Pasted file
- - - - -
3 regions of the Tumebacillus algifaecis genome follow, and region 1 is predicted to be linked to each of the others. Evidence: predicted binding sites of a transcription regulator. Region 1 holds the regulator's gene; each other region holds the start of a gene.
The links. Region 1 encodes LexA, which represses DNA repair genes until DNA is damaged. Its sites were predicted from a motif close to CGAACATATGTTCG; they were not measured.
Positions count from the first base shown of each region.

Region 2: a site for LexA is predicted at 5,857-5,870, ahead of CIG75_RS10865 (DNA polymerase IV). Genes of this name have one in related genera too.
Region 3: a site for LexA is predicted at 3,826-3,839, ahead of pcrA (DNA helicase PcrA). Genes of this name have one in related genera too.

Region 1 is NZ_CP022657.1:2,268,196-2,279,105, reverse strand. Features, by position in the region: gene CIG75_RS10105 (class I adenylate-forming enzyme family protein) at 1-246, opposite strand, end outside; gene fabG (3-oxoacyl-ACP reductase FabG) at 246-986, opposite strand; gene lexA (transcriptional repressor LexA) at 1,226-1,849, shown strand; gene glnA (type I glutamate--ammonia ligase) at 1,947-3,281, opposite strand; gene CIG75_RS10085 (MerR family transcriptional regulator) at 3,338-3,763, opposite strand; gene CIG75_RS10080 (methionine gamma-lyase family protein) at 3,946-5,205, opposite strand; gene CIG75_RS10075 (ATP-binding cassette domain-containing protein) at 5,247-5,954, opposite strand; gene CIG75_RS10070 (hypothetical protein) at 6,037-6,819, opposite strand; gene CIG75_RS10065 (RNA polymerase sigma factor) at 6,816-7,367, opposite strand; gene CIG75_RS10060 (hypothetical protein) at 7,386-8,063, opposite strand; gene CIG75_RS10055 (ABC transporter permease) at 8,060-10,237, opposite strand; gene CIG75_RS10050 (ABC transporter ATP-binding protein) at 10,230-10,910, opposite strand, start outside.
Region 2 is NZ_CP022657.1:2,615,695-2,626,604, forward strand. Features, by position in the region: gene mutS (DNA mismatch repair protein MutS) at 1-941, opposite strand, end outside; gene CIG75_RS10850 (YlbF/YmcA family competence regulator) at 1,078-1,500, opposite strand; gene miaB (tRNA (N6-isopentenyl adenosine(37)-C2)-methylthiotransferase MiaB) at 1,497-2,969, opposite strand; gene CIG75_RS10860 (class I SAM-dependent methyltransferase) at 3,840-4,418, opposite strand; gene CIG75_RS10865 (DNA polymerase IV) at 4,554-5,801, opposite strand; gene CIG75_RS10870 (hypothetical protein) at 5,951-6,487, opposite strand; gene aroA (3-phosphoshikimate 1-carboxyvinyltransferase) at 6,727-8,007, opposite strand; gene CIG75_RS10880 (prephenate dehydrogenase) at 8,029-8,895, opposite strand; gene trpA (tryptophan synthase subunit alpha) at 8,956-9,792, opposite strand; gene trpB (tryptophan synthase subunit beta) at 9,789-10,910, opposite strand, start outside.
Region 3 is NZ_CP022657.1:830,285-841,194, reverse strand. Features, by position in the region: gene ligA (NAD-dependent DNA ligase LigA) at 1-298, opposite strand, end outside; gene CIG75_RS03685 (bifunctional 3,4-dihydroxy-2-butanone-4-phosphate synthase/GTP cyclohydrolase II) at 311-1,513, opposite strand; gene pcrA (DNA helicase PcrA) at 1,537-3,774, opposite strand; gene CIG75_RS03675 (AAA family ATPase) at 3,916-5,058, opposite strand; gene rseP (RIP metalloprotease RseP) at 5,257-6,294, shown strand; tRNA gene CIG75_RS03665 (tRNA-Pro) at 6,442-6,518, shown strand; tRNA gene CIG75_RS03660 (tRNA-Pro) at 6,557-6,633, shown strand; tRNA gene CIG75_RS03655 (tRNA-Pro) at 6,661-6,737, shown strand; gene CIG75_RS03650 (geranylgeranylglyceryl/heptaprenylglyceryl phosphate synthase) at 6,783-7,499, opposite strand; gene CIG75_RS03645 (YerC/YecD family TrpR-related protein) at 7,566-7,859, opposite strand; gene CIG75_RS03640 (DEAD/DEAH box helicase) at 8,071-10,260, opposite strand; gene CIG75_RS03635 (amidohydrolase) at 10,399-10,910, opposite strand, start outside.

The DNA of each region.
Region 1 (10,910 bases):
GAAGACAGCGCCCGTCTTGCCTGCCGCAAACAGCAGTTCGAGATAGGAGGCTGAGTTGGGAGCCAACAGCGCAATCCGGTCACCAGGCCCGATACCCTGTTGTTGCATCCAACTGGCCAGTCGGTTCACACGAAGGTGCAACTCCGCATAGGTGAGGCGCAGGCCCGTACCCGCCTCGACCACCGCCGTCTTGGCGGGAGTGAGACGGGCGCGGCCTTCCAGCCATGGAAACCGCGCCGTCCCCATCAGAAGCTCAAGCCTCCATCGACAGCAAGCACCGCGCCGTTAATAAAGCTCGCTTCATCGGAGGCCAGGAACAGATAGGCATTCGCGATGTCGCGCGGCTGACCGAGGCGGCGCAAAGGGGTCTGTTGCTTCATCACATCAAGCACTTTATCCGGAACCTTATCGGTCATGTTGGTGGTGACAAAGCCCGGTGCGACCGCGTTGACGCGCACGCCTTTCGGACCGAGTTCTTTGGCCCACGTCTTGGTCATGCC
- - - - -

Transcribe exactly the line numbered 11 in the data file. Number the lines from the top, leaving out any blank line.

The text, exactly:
GAAGACAGCGCCCGTCTTGCCTGCCGCAAACAGCAGTTCGAGATAGGAGGCTGAGTTGGGAGCCAACAGCGCAATCCGGTCACCAGGCCCGATACCCTGTTGTTGCATCCAACTGGCCAGTCGGTTCACACGAAGGTGCAACTCCGCATAGGTGAGGCGCAGGCCCGTACCCGCCTCGACCACCGCCGTCTTGGCGGGAGTGAGACGGGCGCGGCCTTCCAGCCATGGAAACCGCGCCGTCCCCATCAGAAGCTCAAGCCTCCATCGACAGCAAGCACCGCGCCGTTAATAAAGCTCGCTTCATCGGAGGCCAGGAACAGATAGGCATTCGCGATGTCGCGCGGCTGACCGAGGCGGCGCAAAGGGGTCTGTTGCTTCATCACATCAAGCACTTTATCCGGAACCTTATCGGTCATGTTGGTGGTGACAAAGCCCGGTGCGACCGCGTTGACGCGCACGCCTTTCGGACCGAGTTCTTTGGCCCACGTCTTGGTCATGCC